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    Why do so many cars have 2.0-liter turbo engines? A closer look


    In the 1960s, big V8s were all the rage. Then V6 engines became very popular. Today, if you're shopping for a new car or SUV, chances are it's going to be powered by a turbocharged 2.0-liter inline four-cylinder engine.

    Unless you're shopping for a tiny subcompact, a big-bucks exotic or a full-size truck, it's difficult to find a model that does not offer this engine conformation. Right now, there are more 50 models on sale in the United States that use it, and more are on the horizon.

    Small, light and powerful, the turbocharged 2.0-liter has become one of the most common engine configurations used by automakers from the United States, Germany, Italy, Japan, Great Britain and Sweden — all looking for power, packaging advantages and additional fuel economy. There are now millions of vehicles on the road powered by turbocharged 2.0-liter engines, from hot hatchbacks to luxury sedans, SUVs, family sedans and expensive two-seat sports cars, and millions more will be sold over the next 12 months.



    And the diversity of brands that have invested in this engine range from Hyundai and Honda to Land Rover and Mercedes-Benz. Prices for 2.0-liter turbo cars start as low as $24,775 for the Ford Focus ST and climb up to $90,700 for the BMW 740e iPerformance plug-in hybrid, which combines the engine with an electric motor and a small battery pack.

    Honda's version of this engine is potent. In its new Honda Civic Type R hot hatch, which just hit the market with a starting price of $34,000, the engine makes 306 hp. That's six horsepower more than the 2.0-liter turbo that Porsche uses in its midengine 718 Boxster and Cayman models, although those cylinders are arranged as a flat-four rather than an inline configuration.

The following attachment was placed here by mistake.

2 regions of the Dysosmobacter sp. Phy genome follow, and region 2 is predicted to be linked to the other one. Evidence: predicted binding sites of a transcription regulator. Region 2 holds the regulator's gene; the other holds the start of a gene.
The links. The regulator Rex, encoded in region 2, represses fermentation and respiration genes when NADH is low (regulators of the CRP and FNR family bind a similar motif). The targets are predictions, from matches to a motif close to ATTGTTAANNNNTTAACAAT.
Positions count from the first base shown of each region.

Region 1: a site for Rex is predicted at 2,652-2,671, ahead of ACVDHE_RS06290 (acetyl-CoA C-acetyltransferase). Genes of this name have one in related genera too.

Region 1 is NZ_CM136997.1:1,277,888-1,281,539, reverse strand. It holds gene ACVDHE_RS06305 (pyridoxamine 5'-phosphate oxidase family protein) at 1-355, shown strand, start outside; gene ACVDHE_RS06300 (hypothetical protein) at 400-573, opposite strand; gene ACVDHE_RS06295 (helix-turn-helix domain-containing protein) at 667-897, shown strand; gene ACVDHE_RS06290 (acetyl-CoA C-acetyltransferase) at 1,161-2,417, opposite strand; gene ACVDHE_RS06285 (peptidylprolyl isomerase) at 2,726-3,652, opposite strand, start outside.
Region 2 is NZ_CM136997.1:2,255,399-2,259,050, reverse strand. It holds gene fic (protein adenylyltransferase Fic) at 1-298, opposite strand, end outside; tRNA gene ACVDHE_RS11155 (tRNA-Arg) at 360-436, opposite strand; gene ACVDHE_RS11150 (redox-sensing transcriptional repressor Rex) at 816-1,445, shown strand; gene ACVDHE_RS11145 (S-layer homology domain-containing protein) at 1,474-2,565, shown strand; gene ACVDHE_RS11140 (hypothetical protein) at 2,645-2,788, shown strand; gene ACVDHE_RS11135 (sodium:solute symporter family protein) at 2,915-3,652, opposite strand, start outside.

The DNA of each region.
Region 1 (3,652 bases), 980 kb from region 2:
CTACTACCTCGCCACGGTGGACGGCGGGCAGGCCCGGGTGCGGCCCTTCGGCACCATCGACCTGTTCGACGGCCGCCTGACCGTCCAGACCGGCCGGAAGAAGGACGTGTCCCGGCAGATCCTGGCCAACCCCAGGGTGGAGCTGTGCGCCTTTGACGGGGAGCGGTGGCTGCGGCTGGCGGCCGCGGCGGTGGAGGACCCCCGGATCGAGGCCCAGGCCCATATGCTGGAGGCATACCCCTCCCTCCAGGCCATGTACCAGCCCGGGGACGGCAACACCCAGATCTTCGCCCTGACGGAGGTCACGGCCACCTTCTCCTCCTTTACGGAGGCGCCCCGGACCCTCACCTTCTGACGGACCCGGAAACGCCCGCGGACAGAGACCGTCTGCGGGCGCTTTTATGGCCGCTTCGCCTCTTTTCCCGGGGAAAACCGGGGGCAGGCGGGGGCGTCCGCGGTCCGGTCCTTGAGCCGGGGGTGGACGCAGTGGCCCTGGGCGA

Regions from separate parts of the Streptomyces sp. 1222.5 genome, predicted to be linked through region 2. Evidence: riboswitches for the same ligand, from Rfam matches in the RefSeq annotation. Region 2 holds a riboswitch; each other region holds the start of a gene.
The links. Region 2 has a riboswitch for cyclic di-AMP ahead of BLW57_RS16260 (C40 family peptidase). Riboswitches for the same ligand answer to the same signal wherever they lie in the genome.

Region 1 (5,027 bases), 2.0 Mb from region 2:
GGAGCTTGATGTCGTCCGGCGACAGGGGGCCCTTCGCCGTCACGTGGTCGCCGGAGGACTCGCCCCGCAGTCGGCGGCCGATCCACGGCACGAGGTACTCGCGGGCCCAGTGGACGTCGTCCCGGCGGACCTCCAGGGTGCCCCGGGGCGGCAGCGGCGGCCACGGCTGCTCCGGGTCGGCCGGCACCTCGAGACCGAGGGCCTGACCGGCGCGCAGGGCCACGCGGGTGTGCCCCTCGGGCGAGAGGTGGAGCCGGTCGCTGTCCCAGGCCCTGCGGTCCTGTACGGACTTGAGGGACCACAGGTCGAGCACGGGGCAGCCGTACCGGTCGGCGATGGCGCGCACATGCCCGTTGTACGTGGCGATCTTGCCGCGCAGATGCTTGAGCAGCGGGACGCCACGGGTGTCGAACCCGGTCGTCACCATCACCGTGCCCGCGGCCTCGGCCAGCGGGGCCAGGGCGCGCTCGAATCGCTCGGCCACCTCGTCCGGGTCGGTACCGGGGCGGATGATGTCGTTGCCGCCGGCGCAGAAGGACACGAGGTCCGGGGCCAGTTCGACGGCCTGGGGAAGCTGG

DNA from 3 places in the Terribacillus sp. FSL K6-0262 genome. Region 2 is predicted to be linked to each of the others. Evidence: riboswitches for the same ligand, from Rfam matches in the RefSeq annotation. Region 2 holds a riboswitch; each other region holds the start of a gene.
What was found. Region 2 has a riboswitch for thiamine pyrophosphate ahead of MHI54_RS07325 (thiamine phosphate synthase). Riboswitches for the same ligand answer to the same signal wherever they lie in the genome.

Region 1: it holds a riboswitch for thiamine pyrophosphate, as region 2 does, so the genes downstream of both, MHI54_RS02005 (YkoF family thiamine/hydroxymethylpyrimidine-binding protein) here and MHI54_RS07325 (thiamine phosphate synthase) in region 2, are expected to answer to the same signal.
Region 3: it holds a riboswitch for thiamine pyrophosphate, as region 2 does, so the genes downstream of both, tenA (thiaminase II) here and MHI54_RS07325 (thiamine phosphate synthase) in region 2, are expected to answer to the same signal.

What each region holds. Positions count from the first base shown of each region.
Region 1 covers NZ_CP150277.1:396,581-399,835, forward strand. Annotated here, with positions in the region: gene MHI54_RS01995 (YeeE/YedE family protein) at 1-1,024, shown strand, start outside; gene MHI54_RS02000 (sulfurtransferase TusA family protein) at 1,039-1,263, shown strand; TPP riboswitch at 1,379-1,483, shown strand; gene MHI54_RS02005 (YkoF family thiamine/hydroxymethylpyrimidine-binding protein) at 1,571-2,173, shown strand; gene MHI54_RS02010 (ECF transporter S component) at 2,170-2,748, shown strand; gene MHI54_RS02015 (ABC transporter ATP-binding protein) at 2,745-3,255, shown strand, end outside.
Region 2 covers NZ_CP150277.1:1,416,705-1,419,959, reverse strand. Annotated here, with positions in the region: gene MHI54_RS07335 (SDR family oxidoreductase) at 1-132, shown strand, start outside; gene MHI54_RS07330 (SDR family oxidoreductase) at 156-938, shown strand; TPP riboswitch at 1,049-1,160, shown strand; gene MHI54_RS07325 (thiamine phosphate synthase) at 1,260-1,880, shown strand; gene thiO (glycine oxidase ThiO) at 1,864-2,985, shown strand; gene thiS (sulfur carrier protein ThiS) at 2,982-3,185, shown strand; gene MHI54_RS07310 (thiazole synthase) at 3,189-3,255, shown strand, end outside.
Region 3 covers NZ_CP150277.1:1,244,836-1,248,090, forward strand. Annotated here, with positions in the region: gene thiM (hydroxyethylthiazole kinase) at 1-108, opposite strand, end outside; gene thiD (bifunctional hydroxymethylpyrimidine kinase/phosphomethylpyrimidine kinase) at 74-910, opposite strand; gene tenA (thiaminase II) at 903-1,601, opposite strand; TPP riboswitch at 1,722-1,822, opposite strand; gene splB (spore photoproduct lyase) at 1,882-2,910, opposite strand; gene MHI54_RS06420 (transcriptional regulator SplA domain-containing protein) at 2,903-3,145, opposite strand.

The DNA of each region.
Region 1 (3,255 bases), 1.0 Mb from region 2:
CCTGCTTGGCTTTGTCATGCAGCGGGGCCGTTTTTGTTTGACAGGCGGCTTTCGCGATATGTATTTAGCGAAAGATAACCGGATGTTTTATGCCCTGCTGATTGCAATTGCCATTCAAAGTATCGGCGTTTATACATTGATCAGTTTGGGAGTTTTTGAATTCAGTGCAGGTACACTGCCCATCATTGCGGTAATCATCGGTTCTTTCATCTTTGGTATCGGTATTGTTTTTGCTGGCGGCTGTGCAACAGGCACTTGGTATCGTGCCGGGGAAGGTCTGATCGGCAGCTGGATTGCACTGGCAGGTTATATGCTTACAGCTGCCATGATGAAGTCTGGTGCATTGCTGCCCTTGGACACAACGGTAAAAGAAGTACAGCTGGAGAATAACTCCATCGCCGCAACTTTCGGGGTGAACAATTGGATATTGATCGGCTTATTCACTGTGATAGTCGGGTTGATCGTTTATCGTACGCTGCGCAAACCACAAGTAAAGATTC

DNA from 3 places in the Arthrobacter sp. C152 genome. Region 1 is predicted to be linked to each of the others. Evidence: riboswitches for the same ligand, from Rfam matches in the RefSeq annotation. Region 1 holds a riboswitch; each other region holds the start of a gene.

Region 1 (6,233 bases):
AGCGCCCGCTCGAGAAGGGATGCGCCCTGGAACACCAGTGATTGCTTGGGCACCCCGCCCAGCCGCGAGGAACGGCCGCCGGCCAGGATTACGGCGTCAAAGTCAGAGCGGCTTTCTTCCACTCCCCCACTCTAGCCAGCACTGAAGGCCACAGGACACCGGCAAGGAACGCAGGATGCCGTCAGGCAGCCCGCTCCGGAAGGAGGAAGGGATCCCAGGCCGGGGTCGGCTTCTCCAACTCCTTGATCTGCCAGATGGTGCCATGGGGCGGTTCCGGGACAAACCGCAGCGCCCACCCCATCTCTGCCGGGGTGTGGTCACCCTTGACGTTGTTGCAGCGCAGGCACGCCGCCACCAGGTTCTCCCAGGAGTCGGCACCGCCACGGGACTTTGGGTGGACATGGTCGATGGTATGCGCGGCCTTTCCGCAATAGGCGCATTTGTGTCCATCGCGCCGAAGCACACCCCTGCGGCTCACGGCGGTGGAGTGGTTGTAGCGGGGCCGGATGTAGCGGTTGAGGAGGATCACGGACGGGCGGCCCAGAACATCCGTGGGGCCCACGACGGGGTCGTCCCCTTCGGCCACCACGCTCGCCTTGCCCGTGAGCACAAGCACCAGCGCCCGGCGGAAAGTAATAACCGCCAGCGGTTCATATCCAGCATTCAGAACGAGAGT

Honda also uses a version of its 2.0-liter turbo in the all-new 10th-generation 2018 Accord that is just now reaching dealerships. In the Accord, the engine is rated at 240 hp.

    With just 170 hp, the least powerful 2.0-liter turbo available is in the 2017 Volkswagen Beetle R-Line SEL. Volkswagen was one of the first automakers to pioneer this engine design, and it uses the configuration in seven models, including its new full-size three-row Atlas SUV and its legendary Golf GTI and Golf R hatchback hot hatches. The Golf R's 2.0-liter is rated 292 hp.



    Hyundai was one of the first to offer a turbocharged 2.0-liter in the midsize sedan class, which was a segment filled with big V6 engines at the time. In 2011, Hyundai deleted the V6 as its upgrade engine from its Sonata family sedan and replaced it with a 2.0-liter turbo. It was an instant success. Now Hyundai also uses the engine in its Santa Fe Sport and Tucson SUVs, as well as 1.6-liter and 1.4-liter turbocharged four-cylinder engines in some of its models.

    According to Mike O'Brien, Hyundai's vice president of product planning, the displacement of 2.0 liters is a sweet spot that, once turbocharged, delivers the performance of a large V6 with improved efficiency — on paper, at least.

    "The engine's heat rejection or transfer dictates turbo boost levels," said O'Brien, who is responsible for guiding strategic development of Hyundai's entire model lineup. "Although the cooling effect of modern direct fuel injection inside the combustion chamber allows us to increase the engine's compression ratio and boost levels, there are limits. And most carmakers are running about the same boost." Hyundai says its engine is running 17 psi.